IWC is one the few watch companies which has the expertise to produce cases in-house. A watch is more than its movement, its dial and its overall design. Its case and metal bracelets are extremely important, functionally and aesthetically. IWC’s use of special materials reflects both engineering expertise and production prowess.
Part I of this series describes IWC’s ground-breaking use in the 1970s and ‘80s of hardened steel, aluminum and titanium as case materials – way before other watch companies used new case materials in series production. Part II, to be published later, tells about IWC’s pioneering use of ceramic (zirconium oxide) and, finally, the development of ceratanium as a unique watch case material.
In the 1970s IWC first began using innovative case materials in production of wristwatches. It produced three models in the mid-1970s with “scratch protected” hardened stainless steel cases, which then was revolutionary for the industry. These watches used a carbide metal case hardened to between 1,000 and 1,500 Vickers. The black metal Edison model (reference 3605) was cutting-edge in design. There also were a second steel-hardened Edison (reference 3604) and a rare, and sometimes overlooked, third model (reference 3405).
A revolutionary move
When the new IWC-Porsche Design models were introduced in 1978, a compass watch (reference 3510) debuted with an aluminum case, using a PVD coating in either black or olive green. The use of this material and colors again was revolutionary.
IWC’s watch/compass combined instrument was claimed as a world first. To accomplish that combination, the watch had to be non-magnetic, which is why an aluminum case must have been chosen.
However, aluminum is a relatively soft metal, and subsequent IWC-Porsche Design compass watches (such as ref. 3511) used titanium for cases. Titanium as a material is much harder than aluminum, but also is relatively light, non-magnetic and non-allergic.
Taking matters into their own hands
When F.A. Porsche first suggested using titanium for a watch case in the late-1970s, IWC searched for a company to produce them. After a lengthy search, IWC found a manufacturer which said they could make the titanium case.
However, the third-party case manufacturer gave up after one and a half years of unsuccessful efforts. This bad news arrived just three months prior to the previously announced launch of the first titanium watches in the US in November 1980. IWC then decided to make titanium cases on its own.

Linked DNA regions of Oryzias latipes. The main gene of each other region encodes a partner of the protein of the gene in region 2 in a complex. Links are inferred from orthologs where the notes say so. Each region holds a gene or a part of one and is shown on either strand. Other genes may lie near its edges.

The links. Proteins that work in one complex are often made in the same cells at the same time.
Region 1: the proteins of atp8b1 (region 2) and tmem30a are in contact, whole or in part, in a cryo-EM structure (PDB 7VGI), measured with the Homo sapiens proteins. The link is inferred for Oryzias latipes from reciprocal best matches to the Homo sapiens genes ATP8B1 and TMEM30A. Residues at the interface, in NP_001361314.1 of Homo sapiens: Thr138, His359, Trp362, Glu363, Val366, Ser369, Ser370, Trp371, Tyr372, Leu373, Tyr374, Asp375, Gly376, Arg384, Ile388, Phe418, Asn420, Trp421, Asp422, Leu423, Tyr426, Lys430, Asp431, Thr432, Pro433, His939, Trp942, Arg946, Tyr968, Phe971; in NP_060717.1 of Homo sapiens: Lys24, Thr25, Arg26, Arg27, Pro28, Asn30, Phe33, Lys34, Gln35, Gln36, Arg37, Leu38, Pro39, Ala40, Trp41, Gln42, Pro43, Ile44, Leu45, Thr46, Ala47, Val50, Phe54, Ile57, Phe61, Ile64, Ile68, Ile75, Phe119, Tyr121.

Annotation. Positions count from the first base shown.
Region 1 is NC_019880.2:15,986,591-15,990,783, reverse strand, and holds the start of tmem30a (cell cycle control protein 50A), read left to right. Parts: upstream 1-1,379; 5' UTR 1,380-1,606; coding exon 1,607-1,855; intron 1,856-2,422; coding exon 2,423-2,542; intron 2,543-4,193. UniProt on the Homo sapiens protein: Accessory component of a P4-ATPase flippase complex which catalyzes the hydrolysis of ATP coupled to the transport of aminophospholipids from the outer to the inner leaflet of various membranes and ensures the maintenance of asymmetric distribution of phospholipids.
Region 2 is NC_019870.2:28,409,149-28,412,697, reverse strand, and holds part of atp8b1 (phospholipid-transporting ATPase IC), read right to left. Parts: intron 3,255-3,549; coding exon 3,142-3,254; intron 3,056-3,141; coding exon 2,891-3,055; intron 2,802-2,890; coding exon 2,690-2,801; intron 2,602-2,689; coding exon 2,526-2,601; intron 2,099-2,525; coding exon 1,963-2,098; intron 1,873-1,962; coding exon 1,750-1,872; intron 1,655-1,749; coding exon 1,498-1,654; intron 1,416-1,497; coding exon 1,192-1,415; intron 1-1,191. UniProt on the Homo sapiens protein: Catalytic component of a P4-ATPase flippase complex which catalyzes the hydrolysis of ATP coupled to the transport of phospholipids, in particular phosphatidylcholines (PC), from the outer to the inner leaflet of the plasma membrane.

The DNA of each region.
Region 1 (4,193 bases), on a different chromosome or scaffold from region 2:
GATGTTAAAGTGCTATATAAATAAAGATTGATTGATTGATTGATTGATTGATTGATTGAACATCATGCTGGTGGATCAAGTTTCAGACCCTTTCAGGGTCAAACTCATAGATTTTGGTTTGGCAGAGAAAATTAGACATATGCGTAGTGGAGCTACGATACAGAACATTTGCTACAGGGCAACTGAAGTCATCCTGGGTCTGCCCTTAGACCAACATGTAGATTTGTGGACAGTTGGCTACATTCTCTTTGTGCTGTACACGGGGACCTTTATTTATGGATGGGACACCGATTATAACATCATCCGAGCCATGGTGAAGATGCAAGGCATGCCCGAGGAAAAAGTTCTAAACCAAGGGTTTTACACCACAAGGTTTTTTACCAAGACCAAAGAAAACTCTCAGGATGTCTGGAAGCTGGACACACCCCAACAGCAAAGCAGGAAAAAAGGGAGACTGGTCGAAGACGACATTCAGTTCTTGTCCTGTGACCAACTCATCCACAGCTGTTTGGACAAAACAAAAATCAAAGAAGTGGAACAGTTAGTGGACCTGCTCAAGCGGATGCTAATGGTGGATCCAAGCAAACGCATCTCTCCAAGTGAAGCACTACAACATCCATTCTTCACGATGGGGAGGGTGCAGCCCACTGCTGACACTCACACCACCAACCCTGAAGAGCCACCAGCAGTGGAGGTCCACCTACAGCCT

But titanium was difficult to work with, and engineering creativity was needed to produce the world’s first serial-production titanium cases. Manufacturing the titanium case for the Porsche Design watch involved hot forging.
At first, the forms used for the forging process could not withstand the high pressures involved. Sintered steel forms proved to be a solution. Titanium also requires the right speed to remove material during milling, lathing and drilling. The right speed and good cooling liquids are essential to prevent local overheating.
IWC mastered all these problems and also managed to polish the material, which the technical literature at that time said was “impossible”. To eliminate thread erosion of titanium parts, IWC also used nitride hardening.
To view IWC’s case-making facilities is always a treat for any visitor. You see the bars of raw metal being transformed in huge machines, which are continuously cooled with special agents at high-pressure. The milling machines are numerically controlled, and precise tolerances are required. Metals such as titanium become cases by milling, engraving, surface processing (polishing and satinage) and then assembly – all in that order.
Sophisticated case-making is complicated, costly and requires extensive machinery and expert personnel. But controlling the case manufacturing process provides greater quality and better flexibility to meet increased production needs.
A true pioneer
Over the years, many IWC models have used titanium as a case material. After the Porsche Design models, several GST references from the 1990s used titanium – in fact “GST” stands for “gold, steel, titanium”. Several pilots’ watch models have been available in titanium, as are other sports models.
IWC’s pioneering use today of titanium as a case material reflects its overall engineering and production skills. But titanium may not be the pinnacle of IWC case-making success. For that, Part II of this series looks at IWC’s revolutionary use of high-tech ceramics, including zirconium and most recently ceratanium. These materials – and learning about them – are worth the wait. It’s not yet an open and shut case.
Michael Friedberg has been collecting watches, especially IWCs, for more than three decades. From 2001 through 2015 he was moderator of the IWC Collectors’ Forum and has written extensively about IWC’s history and technical features.
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